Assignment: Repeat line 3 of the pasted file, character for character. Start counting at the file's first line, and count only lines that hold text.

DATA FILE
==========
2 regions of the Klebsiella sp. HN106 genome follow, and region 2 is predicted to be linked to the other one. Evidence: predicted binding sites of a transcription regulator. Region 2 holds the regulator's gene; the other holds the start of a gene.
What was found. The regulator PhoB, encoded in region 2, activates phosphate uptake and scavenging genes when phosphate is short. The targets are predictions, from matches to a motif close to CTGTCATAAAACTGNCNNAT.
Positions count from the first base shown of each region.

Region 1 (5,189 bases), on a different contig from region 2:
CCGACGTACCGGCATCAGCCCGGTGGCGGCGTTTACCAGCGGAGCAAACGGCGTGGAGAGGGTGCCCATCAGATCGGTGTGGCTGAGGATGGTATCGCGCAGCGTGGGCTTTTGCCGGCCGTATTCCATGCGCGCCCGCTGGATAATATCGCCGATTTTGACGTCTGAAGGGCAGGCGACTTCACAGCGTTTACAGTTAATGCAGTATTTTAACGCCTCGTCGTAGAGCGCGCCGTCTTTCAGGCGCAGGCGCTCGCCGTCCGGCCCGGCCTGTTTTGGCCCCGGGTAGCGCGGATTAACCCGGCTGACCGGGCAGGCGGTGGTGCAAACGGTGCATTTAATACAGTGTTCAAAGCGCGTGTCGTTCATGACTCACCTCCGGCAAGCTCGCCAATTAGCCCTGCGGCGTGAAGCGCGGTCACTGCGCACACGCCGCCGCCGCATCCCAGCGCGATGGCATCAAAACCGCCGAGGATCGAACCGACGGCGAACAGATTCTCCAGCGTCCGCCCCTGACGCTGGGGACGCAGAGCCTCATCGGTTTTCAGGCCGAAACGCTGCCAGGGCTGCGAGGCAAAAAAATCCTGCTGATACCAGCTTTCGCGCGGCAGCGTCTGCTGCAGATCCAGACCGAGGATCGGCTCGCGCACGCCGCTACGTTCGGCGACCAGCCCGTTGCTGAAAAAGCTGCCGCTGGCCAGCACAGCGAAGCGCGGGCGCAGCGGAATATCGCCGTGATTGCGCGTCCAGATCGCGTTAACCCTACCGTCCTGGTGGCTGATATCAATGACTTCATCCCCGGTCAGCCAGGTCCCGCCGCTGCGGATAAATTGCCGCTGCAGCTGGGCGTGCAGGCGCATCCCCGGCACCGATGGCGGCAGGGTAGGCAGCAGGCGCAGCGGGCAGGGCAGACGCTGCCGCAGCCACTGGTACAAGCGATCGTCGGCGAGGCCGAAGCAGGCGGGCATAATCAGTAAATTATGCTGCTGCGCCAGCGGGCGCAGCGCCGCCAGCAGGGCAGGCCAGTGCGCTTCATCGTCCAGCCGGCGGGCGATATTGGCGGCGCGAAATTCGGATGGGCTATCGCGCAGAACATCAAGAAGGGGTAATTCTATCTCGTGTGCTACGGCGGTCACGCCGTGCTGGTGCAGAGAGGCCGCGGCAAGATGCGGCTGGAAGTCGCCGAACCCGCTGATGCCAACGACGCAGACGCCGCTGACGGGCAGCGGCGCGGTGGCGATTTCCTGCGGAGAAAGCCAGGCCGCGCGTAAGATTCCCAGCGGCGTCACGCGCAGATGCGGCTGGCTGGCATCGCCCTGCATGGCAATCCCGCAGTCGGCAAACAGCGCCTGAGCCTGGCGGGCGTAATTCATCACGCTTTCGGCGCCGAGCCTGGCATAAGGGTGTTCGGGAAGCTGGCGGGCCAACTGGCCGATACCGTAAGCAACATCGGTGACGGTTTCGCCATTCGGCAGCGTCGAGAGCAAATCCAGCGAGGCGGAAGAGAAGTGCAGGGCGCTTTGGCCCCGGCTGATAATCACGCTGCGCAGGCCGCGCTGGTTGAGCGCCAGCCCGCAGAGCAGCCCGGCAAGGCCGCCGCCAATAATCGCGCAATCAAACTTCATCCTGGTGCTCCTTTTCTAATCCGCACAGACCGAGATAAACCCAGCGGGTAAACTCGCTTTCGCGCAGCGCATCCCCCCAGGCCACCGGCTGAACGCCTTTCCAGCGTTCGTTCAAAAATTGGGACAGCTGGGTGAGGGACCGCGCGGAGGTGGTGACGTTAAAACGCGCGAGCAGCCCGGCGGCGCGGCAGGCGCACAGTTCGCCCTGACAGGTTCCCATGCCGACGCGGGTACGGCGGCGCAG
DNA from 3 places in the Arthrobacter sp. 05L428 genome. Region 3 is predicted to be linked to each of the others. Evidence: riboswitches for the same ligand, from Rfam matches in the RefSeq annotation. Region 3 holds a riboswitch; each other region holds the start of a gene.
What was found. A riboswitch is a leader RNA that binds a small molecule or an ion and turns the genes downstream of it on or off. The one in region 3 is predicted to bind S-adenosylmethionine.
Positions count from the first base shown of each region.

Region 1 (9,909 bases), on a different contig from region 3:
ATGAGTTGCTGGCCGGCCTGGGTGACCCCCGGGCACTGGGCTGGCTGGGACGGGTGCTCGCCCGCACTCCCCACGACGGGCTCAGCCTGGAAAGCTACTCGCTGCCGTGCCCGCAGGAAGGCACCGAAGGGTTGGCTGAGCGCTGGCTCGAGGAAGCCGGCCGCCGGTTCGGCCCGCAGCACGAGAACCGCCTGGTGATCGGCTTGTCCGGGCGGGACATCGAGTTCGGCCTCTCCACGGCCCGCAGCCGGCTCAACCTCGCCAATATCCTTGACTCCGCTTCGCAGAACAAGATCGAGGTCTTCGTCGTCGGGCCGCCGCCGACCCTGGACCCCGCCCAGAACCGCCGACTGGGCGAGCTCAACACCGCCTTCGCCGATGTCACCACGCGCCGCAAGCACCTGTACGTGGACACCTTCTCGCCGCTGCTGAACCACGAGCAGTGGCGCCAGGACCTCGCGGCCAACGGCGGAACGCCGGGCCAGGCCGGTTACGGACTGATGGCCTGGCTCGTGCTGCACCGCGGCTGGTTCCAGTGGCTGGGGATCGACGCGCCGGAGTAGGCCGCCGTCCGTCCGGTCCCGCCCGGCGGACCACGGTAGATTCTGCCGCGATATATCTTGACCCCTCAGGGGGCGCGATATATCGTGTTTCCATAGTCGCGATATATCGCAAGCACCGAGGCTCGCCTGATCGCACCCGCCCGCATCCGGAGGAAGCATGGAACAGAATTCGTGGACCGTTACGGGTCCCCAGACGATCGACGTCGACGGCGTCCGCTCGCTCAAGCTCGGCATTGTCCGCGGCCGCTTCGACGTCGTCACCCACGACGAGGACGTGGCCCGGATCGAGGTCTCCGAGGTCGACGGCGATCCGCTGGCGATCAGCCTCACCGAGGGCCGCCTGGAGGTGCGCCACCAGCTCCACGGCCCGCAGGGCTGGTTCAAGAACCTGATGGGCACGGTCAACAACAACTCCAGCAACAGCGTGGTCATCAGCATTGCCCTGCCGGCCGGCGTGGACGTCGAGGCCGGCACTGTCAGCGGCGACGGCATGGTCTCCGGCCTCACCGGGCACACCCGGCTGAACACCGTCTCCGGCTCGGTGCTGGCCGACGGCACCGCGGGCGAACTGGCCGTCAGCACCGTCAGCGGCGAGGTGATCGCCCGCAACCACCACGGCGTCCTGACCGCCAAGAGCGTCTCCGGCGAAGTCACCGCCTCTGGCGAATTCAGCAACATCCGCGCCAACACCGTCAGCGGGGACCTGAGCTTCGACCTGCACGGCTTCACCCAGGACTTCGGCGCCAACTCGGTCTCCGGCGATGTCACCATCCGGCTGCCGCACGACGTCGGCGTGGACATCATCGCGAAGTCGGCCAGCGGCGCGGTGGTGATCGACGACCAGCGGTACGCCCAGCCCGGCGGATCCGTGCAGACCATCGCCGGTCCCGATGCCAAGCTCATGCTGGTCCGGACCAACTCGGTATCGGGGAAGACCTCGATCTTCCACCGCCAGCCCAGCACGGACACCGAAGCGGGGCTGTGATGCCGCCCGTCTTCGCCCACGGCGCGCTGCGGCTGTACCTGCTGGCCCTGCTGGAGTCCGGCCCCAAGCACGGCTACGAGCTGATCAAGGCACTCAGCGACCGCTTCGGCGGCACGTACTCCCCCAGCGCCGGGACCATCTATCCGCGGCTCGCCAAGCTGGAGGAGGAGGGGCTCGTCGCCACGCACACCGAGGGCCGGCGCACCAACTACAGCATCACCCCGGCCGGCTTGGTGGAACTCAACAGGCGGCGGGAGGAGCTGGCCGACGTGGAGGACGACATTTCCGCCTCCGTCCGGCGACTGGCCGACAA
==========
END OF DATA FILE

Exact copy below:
Positions count from the first base shown of each region.